Daesh terrorist Soumaya Raissi, wanted by France with a Red Notice, was arrested in southern Turkey's Adana province Friday.
On Oct. 14, security forces in Adana captured Raissi, who is also wanted by Interpol, at her house where she was hiding.
Originally from Tunisia, 30-year-old Raissi was living in the province's Namık Kemal neighborhood with a fake Syrian identity.
After being taken into custody, the woman was interrogated for two days by security forces. Raissi denied everything in her statement and claimed that she escaped France due to domestic violence committed by her husband.
Raissi was a fugitive and wanted by France for four years. It was revealed that she entered Turkey five months ago from Syria.
Her first husband, Richard Raissi, was captured and arrested in southeastern Gaziantep province back in 2016. He was then evicted and deported from Turkey.
It was also determined that Raissi's brother-in-law is also a Daesh member.
After escaping to Syria, the terrorist group picked a member for Raissi to marry. She then had a child from this second marriage.
Interpol released a notification on Raissi, expressing that she is capable of committing "dangerous actions" and should be detained as soon as possible.
Turkey recognized Daesh as a terrorist group in 2013, and since then, the country has been attacked numerous times, including 10 suicide bombings, seven bombings and four armed assaults, which have killed 315 people and injured hundreds more.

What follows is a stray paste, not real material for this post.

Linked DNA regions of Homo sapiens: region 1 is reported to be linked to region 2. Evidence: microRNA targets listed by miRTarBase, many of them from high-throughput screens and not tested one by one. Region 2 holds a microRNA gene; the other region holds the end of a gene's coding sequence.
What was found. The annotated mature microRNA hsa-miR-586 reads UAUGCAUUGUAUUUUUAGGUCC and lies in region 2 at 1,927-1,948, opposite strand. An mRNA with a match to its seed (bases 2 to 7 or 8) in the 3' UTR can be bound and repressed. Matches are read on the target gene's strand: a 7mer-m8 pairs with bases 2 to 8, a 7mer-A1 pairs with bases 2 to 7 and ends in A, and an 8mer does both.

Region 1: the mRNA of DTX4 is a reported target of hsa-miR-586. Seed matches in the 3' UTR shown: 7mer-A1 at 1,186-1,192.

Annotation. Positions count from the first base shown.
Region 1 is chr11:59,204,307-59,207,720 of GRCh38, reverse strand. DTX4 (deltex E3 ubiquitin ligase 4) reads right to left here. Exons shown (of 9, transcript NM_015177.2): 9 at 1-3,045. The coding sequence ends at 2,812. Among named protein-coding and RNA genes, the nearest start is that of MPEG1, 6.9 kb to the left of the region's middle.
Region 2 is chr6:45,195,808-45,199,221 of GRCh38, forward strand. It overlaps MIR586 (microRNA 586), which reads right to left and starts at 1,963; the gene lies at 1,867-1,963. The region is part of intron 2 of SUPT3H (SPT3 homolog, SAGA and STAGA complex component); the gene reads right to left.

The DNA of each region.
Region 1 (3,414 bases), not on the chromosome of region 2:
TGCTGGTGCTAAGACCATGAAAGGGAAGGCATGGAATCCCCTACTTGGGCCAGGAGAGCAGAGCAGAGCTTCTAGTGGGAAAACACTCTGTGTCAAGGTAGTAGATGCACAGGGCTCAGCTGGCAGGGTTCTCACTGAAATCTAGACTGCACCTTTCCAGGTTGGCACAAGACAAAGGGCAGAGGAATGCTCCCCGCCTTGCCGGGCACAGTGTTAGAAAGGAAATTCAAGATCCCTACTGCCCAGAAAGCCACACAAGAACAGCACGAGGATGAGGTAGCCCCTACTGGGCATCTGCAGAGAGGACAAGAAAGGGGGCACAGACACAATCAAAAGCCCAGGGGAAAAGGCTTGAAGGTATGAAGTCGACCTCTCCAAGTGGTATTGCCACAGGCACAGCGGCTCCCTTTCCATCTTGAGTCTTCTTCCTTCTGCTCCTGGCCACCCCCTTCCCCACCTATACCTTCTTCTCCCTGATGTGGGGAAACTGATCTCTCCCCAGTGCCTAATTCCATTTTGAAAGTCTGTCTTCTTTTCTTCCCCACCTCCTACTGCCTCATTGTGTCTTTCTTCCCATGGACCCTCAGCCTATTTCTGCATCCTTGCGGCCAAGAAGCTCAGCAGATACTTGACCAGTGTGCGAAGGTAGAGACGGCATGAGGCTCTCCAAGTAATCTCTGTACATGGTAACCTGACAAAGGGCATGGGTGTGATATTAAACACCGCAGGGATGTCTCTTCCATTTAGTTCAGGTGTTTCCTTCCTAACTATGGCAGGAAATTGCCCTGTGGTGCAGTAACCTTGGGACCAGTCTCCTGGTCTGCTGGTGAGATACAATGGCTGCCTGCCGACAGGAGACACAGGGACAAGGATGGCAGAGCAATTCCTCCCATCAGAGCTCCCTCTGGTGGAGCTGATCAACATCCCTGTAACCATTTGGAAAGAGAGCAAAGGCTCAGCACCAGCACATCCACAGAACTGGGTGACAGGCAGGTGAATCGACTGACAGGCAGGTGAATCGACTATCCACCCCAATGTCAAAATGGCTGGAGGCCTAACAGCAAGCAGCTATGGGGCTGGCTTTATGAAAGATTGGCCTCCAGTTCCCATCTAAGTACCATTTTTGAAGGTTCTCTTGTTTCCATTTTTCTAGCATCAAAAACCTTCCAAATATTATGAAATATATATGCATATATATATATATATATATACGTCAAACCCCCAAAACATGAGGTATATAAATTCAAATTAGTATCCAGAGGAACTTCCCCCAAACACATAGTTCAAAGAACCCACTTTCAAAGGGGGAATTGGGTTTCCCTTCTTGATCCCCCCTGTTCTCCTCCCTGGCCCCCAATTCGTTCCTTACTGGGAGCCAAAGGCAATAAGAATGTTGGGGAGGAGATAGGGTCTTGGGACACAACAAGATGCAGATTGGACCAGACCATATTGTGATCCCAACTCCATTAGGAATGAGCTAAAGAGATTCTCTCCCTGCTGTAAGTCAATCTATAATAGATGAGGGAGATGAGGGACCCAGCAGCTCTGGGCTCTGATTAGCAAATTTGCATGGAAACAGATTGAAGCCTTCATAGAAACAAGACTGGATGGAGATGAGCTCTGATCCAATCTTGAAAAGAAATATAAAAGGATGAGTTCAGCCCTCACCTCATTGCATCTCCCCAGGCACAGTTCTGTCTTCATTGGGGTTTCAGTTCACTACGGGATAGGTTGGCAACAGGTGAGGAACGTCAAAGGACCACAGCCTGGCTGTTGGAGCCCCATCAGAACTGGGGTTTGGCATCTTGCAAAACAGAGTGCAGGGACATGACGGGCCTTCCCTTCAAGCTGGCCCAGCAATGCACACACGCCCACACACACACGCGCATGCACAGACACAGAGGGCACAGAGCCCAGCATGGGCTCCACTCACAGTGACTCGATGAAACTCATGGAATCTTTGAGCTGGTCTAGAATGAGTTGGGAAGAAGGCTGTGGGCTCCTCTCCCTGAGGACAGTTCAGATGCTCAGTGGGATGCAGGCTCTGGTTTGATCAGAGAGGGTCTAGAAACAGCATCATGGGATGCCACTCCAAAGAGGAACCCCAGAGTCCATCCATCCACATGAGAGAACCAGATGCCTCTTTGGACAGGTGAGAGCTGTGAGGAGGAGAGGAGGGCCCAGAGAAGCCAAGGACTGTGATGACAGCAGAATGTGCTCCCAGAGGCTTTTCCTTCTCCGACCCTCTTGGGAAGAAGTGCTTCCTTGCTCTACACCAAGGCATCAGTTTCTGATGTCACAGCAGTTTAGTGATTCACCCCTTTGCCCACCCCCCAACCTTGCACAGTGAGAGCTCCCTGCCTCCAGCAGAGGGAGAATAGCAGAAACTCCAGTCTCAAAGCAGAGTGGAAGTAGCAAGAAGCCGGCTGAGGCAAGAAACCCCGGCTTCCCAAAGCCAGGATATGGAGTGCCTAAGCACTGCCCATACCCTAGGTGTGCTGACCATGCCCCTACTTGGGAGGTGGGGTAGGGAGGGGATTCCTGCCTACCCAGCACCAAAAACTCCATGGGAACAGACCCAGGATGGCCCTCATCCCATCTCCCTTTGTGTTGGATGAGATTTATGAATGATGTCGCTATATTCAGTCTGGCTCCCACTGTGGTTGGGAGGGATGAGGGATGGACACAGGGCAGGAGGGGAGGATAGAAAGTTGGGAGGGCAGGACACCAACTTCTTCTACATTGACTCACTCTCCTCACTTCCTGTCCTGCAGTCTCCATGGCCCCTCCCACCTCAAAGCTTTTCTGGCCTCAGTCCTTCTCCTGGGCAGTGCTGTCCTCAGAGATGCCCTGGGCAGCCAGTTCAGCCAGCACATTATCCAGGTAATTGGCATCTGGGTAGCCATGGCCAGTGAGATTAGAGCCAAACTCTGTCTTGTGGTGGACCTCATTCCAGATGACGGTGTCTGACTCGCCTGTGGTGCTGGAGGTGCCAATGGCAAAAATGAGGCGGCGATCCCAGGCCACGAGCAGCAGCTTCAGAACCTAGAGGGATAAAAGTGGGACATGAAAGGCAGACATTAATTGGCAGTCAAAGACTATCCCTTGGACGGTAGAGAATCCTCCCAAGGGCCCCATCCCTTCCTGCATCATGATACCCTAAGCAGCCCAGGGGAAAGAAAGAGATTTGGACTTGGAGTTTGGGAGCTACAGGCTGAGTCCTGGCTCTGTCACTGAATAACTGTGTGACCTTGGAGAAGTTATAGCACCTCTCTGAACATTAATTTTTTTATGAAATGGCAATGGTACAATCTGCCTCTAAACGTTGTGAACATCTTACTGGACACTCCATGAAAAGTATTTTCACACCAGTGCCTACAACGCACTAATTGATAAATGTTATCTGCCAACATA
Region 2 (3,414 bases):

Previously, Turkish intelligence played a key role in the death of Daesh leader Abu Bakr al-Baghdadi by detaining and extraditing one of his aides to Iraq, who provided U.S. authorities with critical information for locating him.
The country also detained the so-called “Turkey emir” of Daesh, named Mahmut Özden, in August. He was planning to carry out an attack on Hagia Sophia Grand Mosque and target politicians, nongovernmental organization (NGO) heads and other prominent figures in Turkey, according to the official investigation.
Although the terrorist group has been largely defeated in Iraq and Syria, its presence still poses a threat, as individuals following its ideology encourage others to carry out violence. European analysts have also warned against attacks by Daesh, as attacks by isolated individuals not under the watch of intelligence services have become more common.
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